Do you remember your first sip of fresh whole milk?
Some of you may have grown up drinking it from your own family cow.
Others may have never ventured farther than the skim milk shelf in the dairy
section of your local grocery store.
Or maybe you’re like me, and your first real raw milk experience may have
happened to you in a far-away land. . . where little old ladies still rise before
dawn, pull up a worn wooden seat, and collect it in sliver buckets.
I remember my first sip. I was camping with Max, Sveta, and Anton in Prezhevalskoye, a lake district about an hour from Smolensk. The days had been cool and we had eaten glorious camp-fire meals and rested under the pines . . . and had become restless. We were ready for an adventure.
Max suggested we take a walk to the village up on the hill and see if we could find some fresh milk. We took off - walked for about 1/2 an hour and made it to the village of some 10 houses. At one house a Babushka gladly gave us a big glass jug full of milk. My 3 Russian friends readily drank and passed it on to me, with words like, “It’s wonderful, so rich! You have to try it.” I was thinking things like, “Has it been pasteurized? Are there live bacteria in there waiting to infest me?”
And, so, reluctantly, succumbing to the Russian collective, I took my first sip of fresh raw milk.
OH MY GOODNESS!!!
It is NOTHING like the skim milk I had grown up drinking!
It is rich, creamy. It sits on your tongue a moment before going down. It fills your tummy with a couple of sips. It feels real, sweet, mellow, whole.
You gotta try it at least once in your life! (Just be careful and know your source!)
Since then, I have drank it many times. In our village, Selifonova, we have a lady that we buy milk from regularly. Her milk cow grazes on the lot next to our house - very local source!
I drink it, but have never tried to make anything else from it. Russians make all kinds of things: sour cream (the BEST you’ve ever put in your mouth!), cream cheese, cottage cheese, buttermilk (several different kinds), kefir, hard cheeses, tvorak (something like cream cheese but a little sour . . .
This New Year’s week Anton and I went with our friends, Volodya and Natasha, to their dacha for Russian banya (Turkish bath). While we were there, we drank milk from their local Babushka’s cow. On the way home, they stopped and got us 3 liters!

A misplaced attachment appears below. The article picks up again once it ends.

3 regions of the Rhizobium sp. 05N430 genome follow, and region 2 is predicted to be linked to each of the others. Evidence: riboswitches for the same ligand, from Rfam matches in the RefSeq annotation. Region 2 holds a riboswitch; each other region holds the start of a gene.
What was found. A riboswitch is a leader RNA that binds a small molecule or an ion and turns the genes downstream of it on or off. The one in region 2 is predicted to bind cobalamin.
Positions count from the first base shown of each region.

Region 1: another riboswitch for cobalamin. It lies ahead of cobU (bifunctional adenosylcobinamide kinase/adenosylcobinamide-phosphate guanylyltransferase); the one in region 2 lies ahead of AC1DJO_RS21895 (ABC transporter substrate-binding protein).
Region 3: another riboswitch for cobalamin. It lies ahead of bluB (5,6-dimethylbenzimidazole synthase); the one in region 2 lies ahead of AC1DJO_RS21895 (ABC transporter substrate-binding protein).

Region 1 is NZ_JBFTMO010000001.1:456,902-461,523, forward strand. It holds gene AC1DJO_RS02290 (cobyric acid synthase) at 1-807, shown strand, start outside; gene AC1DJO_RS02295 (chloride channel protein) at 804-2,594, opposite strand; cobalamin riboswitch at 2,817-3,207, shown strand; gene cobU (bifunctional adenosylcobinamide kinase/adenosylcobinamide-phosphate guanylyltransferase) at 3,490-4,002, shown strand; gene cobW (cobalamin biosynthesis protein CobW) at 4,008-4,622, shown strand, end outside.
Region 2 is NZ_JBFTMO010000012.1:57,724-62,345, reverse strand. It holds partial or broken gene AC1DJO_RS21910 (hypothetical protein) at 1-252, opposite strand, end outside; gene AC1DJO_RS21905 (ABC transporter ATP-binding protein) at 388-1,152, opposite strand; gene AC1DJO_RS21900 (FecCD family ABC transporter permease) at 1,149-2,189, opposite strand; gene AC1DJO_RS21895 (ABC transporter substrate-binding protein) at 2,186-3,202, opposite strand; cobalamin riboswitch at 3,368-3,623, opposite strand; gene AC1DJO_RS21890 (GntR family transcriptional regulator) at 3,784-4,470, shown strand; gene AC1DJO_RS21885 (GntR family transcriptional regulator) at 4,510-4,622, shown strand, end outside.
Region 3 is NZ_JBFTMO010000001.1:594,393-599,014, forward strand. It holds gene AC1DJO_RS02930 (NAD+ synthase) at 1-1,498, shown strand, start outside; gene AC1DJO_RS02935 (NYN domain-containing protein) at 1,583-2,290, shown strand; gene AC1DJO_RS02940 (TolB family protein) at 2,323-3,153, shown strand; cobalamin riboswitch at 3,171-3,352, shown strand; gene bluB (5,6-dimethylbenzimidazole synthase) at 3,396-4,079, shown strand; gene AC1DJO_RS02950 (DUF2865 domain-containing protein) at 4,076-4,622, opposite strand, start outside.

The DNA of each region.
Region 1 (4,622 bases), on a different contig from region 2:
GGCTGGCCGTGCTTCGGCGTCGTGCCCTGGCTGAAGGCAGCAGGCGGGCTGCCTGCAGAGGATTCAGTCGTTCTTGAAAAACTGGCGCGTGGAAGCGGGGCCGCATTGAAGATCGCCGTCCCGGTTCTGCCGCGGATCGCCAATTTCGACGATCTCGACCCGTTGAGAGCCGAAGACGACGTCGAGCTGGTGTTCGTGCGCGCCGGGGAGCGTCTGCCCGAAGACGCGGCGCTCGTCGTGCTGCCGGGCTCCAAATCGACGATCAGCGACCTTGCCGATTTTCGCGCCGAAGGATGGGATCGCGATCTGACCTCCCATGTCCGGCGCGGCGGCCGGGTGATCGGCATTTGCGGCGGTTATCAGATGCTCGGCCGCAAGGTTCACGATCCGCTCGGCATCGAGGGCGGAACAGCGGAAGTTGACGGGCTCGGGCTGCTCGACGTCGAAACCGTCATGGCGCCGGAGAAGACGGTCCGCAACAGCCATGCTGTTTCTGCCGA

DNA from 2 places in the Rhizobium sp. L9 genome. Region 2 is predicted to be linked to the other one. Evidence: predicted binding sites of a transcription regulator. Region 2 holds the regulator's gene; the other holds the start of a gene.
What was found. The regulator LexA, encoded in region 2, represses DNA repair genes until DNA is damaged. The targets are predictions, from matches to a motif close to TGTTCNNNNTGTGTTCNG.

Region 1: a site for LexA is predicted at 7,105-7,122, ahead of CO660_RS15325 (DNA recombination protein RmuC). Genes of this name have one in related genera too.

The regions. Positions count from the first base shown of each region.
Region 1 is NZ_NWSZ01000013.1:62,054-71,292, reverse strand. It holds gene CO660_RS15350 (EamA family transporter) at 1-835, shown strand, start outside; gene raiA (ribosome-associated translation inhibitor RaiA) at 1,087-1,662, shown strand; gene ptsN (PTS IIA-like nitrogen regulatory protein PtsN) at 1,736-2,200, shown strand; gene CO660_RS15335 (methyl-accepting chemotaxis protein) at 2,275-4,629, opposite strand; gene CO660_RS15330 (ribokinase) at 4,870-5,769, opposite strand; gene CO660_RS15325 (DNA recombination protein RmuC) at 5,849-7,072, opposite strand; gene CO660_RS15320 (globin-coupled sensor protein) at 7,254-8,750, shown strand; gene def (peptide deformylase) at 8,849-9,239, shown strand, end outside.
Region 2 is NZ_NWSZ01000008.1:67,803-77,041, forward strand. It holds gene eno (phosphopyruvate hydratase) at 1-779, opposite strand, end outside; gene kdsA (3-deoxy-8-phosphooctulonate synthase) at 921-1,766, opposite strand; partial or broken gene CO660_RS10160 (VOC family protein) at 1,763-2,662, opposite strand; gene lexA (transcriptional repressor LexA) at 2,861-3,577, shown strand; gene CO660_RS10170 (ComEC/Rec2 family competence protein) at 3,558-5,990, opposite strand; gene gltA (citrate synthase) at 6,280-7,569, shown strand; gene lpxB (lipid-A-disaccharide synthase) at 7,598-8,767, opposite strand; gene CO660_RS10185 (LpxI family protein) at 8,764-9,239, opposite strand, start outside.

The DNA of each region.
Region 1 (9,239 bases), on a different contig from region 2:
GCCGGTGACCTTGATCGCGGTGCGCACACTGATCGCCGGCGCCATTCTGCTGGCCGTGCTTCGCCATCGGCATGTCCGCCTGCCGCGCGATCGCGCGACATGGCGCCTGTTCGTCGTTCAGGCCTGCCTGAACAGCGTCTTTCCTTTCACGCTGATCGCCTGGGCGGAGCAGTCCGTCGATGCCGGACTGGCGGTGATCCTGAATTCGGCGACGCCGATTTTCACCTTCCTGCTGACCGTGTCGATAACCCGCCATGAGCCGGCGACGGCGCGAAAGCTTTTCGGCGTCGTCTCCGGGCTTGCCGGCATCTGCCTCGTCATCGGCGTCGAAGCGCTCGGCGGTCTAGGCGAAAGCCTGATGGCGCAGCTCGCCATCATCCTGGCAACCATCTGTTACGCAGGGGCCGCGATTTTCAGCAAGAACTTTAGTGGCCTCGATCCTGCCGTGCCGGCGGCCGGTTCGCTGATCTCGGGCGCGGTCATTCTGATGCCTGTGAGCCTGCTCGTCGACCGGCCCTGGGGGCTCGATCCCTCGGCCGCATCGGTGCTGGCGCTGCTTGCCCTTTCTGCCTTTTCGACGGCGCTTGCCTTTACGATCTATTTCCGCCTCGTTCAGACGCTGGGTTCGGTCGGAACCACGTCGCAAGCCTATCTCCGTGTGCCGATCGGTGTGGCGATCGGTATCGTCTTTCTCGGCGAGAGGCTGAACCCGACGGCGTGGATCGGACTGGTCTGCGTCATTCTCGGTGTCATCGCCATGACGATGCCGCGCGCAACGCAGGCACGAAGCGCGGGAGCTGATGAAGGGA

We had so much . . . so I decided to try to make something this time.
I read several websites about what to make from raw milk and decided to make buttermilk and soft cheese.
First, I separated the milk into two jars.
I added about 1/2 cup of buttermilk that I had in the refrig (from the store) to each jar and shook it up really well. This was the “starter.”
After about a day, I uncovered the jars and took a wif - - BUTTERMILK! Really yummy!
Next, I decided to move on and make sour cream cheese - a kind of tvorak.
I kept the buttermilk sitting and waited - looking for the separation of curds (white balls) and whey (clear liquid). It took a while. I set the jars on the floor by the heat in the kitchen and in about 2 more days I saw this:
Pretty clear separation!
Now, at this point I was afraid to take a smell . . . I mean, we’ve all seen milk look like this and the smell impression is still so real it makes us pucker just thinking of it. Everything I read said that the smell would be sour, but not a sickening smell, a nice sour.
I pulled off the cloth . . . put my nose down . . . “ahhhhh, yes, nice sour it is!”
Next step - drain the whey from the curds.
I got a dish towel, put it over a strainer, and put them both over one of my cooking pots. I wondered how it would ever drain like this . . . but, after about 8 hours . . .
This is what I had - Buttermilk cheese. Firm but soft, creamy and sour.
I LOVE it!
Sophia and I ate it for breakfast. Just a little in a dish with some homemade raspberry jam. Delicious and very filling!
I’m hooked - loved the process and the result!
Disclaimer: I am not a professional dairymaid! These were my own escapades into the world of sour milk. I did all of this without help of professionals, based on my own research on the internet. I know that there are differing opinions on the safety of raw milk.
We know our Babushka’s and their cows and feel comfortable with their products.
If you enter this raw world, you do so at your own risk.